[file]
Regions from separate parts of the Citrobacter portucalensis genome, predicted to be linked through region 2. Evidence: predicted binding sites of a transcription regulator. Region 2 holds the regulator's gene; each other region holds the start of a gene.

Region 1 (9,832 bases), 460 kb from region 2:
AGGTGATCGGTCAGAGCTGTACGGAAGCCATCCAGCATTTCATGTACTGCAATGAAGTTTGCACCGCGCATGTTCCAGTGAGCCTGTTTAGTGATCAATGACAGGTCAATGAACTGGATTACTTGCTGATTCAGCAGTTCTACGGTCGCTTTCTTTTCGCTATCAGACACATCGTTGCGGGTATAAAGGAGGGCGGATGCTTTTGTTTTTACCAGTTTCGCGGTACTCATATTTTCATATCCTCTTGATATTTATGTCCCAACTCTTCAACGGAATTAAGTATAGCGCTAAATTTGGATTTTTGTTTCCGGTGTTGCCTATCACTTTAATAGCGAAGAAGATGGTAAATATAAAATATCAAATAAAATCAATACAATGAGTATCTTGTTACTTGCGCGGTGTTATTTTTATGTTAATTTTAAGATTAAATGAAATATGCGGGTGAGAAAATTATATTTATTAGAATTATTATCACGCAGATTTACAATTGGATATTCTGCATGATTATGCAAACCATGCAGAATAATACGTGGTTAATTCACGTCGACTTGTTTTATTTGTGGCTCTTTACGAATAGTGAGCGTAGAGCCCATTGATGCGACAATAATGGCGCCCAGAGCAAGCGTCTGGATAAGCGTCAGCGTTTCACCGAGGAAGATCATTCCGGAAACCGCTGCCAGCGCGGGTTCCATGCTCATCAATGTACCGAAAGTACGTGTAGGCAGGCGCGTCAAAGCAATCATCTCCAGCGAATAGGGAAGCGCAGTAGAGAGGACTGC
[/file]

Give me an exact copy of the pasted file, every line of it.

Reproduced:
Regions from separate parts of the Citrobacter portucalensis genome, predicted to be linked through region 2. Evidence: predicted binding sites of a transcription regulator. Region 2 holds the regulator's gene; each other region holds the start of a gene.

Region 1 (9,832 bases), 460 kb from region 2:
AGGTGATCGGTCAGAGCTGTACGGAAGCCATCCAGCATTTCATGTACTGCAATGAAGTTTGCACCGCGCATGTTCCAGTGAGCCTGTTTAGTGATCAATGACAGGTCAATGAACTGGATTACTTGCTGATTCAGCAGTTCTACGGTCGCTTTCTTTTCGCTATCAGACACATCGTTGCGGGTATAAAGGAGGGCGGATGCTTTTGTTTTTACCAGTTTCGCGGTACTCATATTTTCATATCCTCTTGATATTTATGTCCCAACTCTTCAACGGAATTAAGTATAGCGCTAAATTTGGATTTTTGTTTCCGGTGTTGCCTATCACTTTAATAGCGAAGAAGATGGTAAATATAAAATATCAAATAAAATCAATACAATGAGTATCTTGTTACTTGCGCGGTGTTATTTTTATGTTAATTTTAAGATTAAATGAAATATGCGGGTGAGAAAATTATATTTATTAGAATTATTATCACGCAGATTTACAATTGGATATTCTGCATGATTATGCAAACCATGCAGAATAATACGTGGTTAATTCACGTCGACTTGTTTTATTTGTGGCTCTTTACGAATAGTGAGCGTAGAGCCCATTGATGCGACAATAATGGCGCCCAGAGCAAGCGTCTGGATAAGCGTCAGCGTTTCACCGAGGAAGATCATTCCGGAAACCGCTGCCAGCGCGGGTTCCATGCTCATCAATGTACCGAAAGTACGTGTAGGCAGGCGCGTCAAAGCAATCATCTCCAGCGAATAGGGAAGCGCAGTAGAGAGGACTGC